Catholic at Home: The Holy Blaze of Real Romance
It’s almost St. Valentine’s Day.
It’s my favorite non-Christmas holiday of the whole year, a spark of warmth in winter’s chill, a day when I’m allowed to unleash the mushy, lovey dovey because I’m a wife who loves romance.
But I know plenty of romance-loving spouses who don’t anticipate V-Day one bit. It’s dripping with hype and pressure, and it leaves me wondering if we as a culture even know what passion is anymore. It seems like society is grasping at straws and “looking for love in all the wrong places.”
Legitimate romance has been so twisted that the truth behind it seems a stark contrast. The scripted relationships in classic rom-coms leave us sure that our marriages will never blaze with that kind of fire or effect that cute, carefree love. But as scripture offers, the truth will set us free and it’s within reach.
Is It Genuine?
I think now is the perfect time to put honest words to the concept of romance, and time to have hope that a marriage of any number of years can overflow with it without succumbing to worldly ideas.
The secular approach to romance is self-seeking, involving another person to achieve a certain kind of pleasure whether it be a physical or emotional. On this foundation, romantic connections lose their spark and become less than thrilling.
So many turn to steamy books and movies to find some sort of rapturous love to inspire their own, when really, all that’s there is pleasure for the sake of pleasure. It’s this idea that is so deeply instilled in the culture that real romance is almost unrecognizable, so here it is: Genuine romance is delighting in another’s being – spiritually and physically.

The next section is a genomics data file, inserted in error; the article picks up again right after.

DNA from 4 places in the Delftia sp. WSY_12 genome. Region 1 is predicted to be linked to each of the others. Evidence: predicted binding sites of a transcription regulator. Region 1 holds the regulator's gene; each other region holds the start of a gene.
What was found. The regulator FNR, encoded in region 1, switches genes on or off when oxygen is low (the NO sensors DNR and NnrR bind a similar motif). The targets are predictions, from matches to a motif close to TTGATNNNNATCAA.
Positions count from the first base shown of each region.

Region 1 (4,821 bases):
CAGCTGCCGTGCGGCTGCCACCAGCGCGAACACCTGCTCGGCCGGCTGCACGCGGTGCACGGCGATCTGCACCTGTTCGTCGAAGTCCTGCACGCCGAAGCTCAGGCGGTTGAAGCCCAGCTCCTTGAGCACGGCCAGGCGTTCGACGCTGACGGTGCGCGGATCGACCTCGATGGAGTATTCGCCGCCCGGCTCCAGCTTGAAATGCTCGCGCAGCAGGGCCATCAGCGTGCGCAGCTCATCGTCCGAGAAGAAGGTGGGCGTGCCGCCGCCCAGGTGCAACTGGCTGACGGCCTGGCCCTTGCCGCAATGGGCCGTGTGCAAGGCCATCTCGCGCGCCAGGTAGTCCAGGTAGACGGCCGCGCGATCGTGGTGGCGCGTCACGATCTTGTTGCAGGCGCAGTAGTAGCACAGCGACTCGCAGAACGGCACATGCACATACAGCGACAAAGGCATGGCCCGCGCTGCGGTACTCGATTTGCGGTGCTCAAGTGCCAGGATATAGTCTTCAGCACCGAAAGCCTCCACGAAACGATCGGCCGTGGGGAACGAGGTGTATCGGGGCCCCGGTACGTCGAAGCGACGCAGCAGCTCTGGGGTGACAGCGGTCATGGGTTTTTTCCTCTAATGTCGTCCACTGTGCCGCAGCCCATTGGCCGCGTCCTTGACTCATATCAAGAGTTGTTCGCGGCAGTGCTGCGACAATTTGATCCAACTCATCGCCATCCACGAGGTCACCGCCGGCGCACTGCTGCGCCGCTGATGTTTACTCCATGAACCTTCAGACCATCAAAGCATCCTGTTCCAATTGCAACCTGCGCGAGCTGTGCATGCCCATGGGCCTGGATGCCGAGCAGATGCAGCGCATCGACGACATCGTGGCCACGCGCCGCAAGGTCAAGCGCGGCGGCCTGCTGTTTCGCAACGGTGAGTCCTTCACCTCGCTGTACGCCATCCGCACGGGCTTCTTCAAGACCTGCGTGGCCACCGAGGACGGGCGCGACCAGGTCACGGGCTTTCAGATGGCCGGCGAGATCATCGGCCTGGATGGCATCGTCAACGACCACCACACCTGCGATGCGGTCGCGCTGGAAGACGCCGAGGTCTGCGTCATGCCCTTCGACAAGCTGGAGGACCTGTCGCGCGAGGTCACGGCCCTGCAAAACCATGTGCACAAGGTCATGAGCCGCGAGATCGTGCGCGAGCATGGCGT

It’s being captivated by who they are and drawing joy simply because they exist; it’s loving them to the point of devotion – a readiness to share and serve, and an abandonment of self for the good of the other. A love like this has 10 times the fire of anything the world will offer, and if you don’t believe me, crack open your Bible to the Song of Solomon; it’s within these pages that passion can be found.
Why is it that dating and engaged relationships are the ones noted for excitement while marriage gets a no thrills reputation? If we’re approaching our spouses with real romance, shouldn’t it increase as years pass? Contrary to popular belief, marriage can overflow with romantic delight regardless if you’ve been together five months or five decades, exuding that iconic bliss from the wedding day.
While it’s true that most of our relationships began with a sweet pursuit, it’s a disappointing fact that we, at times, run out of breath in the chase. We tire from careers, kids, time and personal pain, which deplete hearts and energy for wooing each other.
The good news is that dwindled or even lifeless romance doesn’t have to mean it’s dead-and-gone. In such cases, the best places to light sparks of passion in marriage are in honest, vulnerable conversation and small deeds of love and devotion. Go outside of yourself to recognize the needs and desires of your spouse’s heart, then seek to achieve them.
The act of pursuit isn’t an effortless activity – I’ve had to overcome my self-interest repeatedly – nor is it naturally intuitive. With lives packed to the full, my husband and I both need to spell out our desires and hopes for each other.
We’ve also learned the hard way that being receptive to a spouse’s needs takes humility and courage to act. It has taken us years of practicing communication and patience to increase our emotional intimacy.
Fellow wives: Take the time to romance your husband; anticipate his needs and help him carry his joys and burdens. Recognize the hero in him and tell him what you respect about him. Show him that his attention is priceless to you, and that he’s worth the effort.
And, dear husbands, give your wife the thrill of pursuit. No woman wants to ask for flowers, but we all want them, be they blooms or the loving gestures that add brightness to the day. At the end of all things, we want to know our hearts are important to you.
Show your beloved that they have your time and respect, and your shared romance will form deeply and stand the test of time.
Katie Sciba is a national speaker and six-time Catholic Press Award-winning columnist. She holds a degree in theology from Benedictine College. Katie and her husband Andrew have been married for 11 years and are blessed with six children.